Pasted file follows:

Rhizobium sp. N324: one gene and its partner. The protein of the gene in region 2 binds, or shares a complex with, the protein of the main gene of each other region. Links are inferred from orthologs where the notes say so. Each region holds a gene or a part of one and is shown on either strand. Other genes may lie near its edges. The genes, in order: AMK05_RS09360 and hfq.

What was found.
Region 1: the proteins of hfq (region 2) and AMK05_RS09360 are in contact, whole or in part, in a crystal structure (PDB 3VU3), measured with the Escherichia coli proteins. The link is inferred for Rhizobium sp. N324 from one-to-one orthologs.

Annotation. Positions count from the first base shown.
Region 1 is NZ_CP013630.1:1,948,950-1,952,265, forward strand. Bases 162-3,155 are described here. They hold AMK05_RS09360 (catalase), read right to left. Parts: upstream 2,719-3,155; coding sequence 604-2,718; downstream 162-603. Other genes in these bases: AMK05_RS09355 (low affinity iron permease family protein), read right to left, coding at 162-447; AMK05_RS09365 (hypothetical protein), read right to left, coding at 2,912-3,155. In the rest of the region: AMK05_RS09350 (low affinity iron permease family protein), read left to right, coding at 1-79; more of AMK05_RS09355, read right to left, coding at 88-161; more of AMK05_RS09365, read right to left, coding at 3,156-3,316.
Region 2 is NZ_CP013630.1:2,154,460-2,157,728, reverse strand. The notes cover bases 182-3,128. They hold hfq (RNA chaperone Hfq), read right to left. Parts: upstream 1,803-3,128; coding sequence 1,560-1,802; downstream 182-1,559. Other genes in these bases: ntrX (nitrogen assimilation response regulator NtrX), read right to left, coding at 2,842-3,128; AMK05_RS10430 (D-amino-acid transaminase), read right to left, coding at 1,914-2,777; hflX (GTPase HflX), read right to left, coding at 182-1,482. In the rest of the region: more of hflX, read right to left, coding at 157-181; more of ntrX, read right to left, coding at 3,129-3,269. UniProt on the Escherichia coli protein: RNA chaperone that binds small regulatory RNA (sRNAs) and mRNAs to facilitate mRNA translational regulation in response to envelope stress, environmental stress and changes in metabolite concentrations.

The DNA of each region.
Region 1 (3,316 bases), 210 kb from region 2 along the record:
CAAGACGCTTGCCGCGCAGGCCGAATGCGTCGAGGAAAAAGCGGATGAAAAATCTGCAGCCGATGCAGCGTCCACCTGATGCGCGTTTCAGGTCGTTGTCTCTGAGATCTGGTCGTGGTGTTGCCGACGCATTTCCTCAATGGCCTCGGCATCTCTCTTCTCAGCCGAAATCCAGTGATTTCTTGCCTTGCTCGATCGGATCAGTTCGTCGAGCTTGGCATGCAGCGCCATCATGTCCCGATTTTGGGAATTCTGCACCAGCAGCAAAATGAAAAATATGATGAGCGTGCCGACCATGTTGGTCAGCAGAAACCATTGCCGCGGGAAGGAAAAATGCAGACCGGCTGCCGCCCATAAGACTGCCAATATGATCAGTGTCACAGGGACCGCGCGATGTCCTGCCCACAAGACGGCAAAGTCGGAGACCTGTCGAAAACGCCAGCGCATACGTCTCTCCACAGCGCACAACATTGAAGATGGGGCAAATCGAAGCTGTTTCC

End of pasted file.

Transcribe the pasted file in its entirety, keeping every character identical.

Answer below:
Rhizobium sp. N324: one gene and its partner. The protein of the gene in region 2 binds, or shares a complex with, the protein of the main gene of each other region. Links are inferred from orthologs where the notes say so. Each region holds a gene or a part of one and is shown on either strand. Other genes may lie near its edges. The genes, in order: AMK05_RS09360 and hfq.

What was found.
Region 1: the proteins of hfq (region 2) and AMK05_RS09360 are in contact, whole or in part, in a crystal structure (PDB 3VU3), measured with the Escherichia coli proteins. The link is inferred for Rhizobium sp. N324 from one-to-one orthologs.

Annotation. Positions count from the first base shown.
Region 1 is NZ_CP013630.1:1,948,950-1,952,265, forward strand. Bases 162-3,155 are described here. They hold AMK05_RS09360 (catalase), read right to left. Parts: upstream 2,719-3,155; coding sequence 604-2,718; downstream 162-603. Other genes in these bases: AMK05_RS09355 (low affinity iron permease family protein), read right to left, coding at 162-447; AMK05_RS09365 (hypothetical protein), read right to left, coding at 2,912-3,155. In the rest of the region: AMK05_RS09350 (low affinity iron permease family protein), read left to right, coding at 1-79; more of AMK05_RS09355, read right to left, coding at 88-161; more of AMK05_RS09365, read right to left, coding at 3,156-3,316.
Region 2 is NZ_CP013630.1:2,154,460-2,157,728, reverse strand. The notes cover bases 182-3,128. They hold hfq (RNA chaperone Hfq), read right to left. Parts: upstream 1,803-3,128; coding sequence 1,560-1,802; downstream 182-1,559. Other genes in these bases: ntrX (nitrogen assimilation response regulator NtrX), read right to left, coding at 2,842-3,128; AMK05_RS10430 (D-amino-acid transaminase), read right to left, coding at 1,914-2,777; hflX (GTPase HflX), read right to left, coding at 182-1,482. In the rest of the region: more of hflX, read right to left, coding at 157-181; more of ntrX, read right to left, coding at 3,129-3,269. UniProt on the Escherichia coli protein: RNA chaperone that binds small regulatory RNA (sRNAs) and mRNAs to facilitate mRNA translational regulation in response to envelope stress, environmental stress and changes in metabolite concentrations.

The DNA of each region.
Region 1 (3,316 bases), 210 kb from region 2 along the record:
CAAGACGCTTGCCGCGCAGGCCGAATGCGTCGAGGAAAAAGCGGATGAAAAATCTGCAGCCGATGCAGCGTCCACCTGATGCGCGTTTCAGGTCGTTGTCTCTGAGATCTGGTCGTGGTGTTGCCGACGCATTTCCTCAATGGCCTCGGCATCTCTCTTCTCAGCCGAAATCCAGTGATTTCTTGCCTTGCTCGATCGGATCAGTTCGTCGAGCTTGGCATGCAGCGCCATCATGTCCCGATTTTGGGAATTCTGCACCAGCAGCAAAATGAAAAATATGATGAGCGTGCCGACCATGTTGGTCAGCAGAAACCATTGCCGCGGGAAGGAAAAATGCAGACCGGCTGCCGCCCATAAGACTGCCAATATGATCAGTGTCACAGGGACCGCGCGATGTCCTGCCCACAAGACGGCAAAGTCGGAGACCTGTCGAAAACGCCAGCGCATACGTCTCTCCACAGCGCACAACATTGAAGATGGGGCAAATCGAAGCTGTTTCC